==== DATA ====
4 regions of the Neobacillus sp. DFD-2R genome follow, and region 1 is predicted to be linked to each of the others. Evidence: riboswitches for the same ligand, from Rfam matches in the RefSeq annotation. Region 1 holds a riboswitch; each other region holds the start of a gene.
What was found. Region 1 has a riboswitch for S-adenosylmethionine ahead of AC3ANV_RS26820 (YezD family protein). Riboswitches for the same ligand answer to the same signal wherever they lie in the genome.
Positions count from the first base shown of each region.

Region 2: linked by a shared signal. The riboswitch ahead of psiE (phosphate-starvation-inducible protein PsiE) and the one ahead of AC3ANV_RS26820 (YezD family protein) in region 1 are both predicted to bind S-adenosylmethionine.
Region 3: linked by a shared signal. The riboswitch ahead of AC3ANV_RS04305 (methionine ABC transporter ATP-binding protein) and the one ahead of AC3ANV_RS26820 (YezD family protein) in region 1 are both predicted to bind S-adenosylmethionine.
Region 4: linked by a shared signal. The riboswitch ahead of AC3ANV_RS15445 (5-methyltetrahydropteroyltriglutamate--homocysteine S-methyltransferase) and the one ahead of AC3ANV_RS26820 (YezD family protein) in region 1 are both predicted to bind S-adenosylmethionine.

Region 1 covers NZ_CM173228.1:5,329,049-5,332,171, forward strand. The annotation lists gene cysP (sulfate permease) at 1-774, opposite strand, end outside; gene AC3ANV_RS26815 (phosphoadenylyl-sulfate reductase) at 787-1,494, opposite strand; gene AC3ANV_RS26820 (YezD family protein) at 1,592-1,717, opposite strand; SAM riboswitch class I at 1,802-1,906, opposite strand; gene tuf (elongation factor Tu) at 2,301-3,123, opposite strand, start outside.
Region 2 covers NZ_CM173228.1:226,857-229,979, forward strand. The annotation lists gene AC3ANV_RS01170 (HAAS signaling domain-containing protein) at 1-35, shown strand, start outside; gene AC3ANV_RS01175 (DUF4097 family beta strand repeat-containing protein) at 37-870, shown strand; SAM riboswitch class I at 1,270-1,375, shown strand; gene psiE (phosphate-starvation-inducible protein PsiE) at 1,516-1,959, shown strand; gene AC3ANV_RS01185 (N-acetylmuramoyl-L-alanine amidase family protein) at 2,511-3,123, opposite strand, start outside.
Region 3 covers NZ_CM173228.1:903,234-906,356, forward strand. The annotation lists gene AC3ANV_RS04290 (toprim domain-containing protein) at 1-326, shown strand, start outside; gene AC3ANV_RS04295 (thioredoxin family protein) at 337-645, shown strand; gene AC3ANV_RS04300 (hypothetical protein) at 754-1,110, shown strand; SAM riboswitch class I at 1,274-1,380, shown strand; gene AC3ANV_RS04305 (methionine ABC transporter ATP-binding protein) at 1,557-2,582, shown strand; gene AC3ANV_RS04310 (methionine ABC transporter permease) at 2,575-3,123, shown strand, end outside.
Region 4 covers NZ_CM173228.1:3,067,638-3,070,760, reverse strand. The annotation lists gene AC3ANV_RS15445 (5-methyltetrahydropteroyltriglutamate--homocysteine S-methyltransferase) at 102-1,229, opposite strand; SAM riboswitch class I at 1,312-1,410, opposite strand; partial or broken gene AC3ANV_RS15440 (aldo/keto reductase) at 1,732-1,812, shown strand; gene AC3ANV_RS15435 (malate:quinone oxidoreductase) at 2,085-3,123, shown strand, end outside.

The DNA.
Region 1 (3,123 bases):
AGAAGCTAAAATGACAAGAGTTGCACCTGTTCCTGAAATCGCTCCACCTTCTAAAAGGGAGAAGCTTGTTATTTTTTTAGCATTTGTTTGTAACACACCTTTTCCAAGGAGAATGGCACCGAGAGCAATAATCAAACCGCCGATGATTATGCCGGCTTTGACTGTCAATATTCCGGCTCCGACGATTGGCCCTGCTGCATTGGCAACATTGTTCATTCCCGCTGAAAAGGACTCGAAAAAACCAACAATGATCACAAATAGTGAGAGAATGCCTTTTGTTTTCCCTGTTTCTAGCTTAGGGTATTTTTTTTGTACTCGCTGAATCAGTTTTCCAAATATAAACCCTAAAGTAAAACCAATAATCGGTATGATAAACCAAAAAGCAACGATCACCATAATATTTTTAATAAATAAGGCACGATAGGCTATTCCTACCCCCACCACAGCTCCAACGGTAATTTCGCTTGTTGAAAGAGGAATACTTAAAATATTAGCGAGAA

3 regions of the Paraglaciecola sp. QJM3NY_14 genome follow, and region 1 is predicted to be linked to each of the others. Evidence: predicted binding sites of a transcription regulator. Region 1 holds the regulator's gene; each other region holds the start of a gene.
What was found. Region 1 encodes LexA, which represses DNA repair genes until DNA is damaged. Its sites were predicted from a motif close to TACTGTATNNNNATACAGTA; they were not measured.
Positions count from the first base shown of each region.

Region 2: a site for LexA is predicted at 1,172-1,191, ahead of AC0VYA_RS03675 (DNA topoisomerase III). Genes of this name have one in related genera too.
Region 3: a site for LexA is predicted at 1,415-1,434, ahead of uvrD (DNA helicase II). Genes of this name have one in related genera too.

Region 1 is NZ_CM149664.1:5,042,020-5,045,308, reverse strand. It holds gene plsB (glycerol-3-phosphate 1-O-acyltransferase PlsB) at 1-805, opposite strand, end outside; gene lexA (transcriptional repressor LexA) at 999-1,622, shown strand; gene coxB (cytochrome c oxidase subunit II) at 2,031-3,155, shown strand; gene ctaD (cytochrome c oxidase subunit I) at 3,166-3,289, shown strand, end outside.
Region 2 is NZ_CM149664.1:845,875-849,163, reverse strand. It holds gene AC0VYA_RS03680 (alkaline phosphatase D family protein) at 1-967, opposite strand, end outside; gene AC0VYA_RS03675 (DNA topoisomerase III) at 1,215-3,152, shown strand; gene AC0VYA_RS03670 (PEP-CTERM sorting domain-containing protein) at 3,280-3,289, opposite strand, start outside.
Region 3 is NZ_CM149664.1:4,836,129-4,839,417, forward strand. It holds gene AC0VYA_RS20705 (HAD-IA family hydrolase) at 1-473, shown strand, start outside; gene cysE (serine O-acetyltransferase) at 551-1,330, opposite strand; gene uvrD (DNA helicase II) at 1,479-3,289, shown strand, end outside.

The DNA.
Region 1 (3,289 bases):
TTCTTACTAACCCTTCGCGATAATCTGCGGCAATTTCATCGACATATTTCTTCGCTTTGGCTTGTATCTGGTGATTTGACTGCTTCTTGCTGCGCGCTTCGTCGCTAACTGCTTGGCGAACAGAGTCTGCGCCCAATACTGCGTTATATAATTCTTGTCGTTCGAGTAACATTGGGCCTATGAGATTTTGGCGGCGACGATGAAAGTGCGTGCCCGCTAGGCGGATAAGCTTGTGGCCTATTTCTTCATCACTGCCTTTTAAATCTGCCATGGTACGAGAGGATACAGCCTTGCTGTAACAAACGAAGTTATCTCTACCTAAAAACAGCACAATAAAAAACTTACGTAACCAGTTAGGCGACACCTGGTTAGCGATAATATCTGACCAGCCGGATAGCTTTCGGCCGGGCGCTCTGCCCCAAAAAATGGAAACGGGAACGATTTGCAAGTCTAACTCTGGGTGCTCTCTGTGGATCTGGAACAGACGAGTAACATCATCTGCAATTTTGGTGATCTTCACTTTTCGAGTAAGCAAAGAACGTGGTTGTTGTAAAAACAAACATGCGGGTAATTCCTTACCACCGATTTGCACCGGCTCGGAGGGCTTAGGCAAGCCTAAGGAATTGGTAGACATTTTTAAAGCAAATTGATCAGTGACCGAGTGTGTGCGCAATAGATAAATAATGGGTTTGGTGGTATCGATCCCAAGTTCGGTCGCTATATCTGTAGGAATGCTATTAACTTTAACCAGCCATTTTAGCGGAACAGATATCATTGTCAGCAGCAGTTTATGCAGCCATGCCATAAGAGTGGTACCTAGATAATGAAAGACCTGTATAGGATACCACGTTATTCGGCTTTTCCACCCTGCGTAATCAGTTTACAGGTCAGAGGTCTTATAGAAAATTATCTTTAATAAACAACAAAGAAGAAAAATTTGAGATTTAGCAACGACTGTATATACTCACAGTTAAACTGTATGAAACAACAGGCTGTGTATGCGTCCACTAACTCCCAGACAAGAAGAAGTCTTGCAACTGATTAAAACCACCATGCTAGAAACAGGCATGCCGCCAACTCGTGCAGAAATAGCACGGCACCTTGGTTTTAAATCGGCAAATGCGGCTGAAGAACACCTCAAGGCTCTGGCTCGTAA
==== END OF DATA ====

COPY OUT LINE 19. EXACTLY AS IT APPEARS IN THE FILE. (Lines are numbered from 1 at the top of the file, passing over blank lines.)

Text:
Region 1 is NZ_CM149664.1:5,042,020-5,045,308, reverse strand. It holds gene plsB (glycerol-3-phosphate 1-O-acyltransferase PlsB) at 1-805, opposite strand, end outside; gene lexA (transcriptional repressor LexA) at 999-1,622, shown strand; gene coxB (cytochrome c oxidase subunit II) at 2,031-3,155, shown strand; gene ctaD (cytochrome c oxidase subunit I) at 3,166-3,289, shown strand, end outside.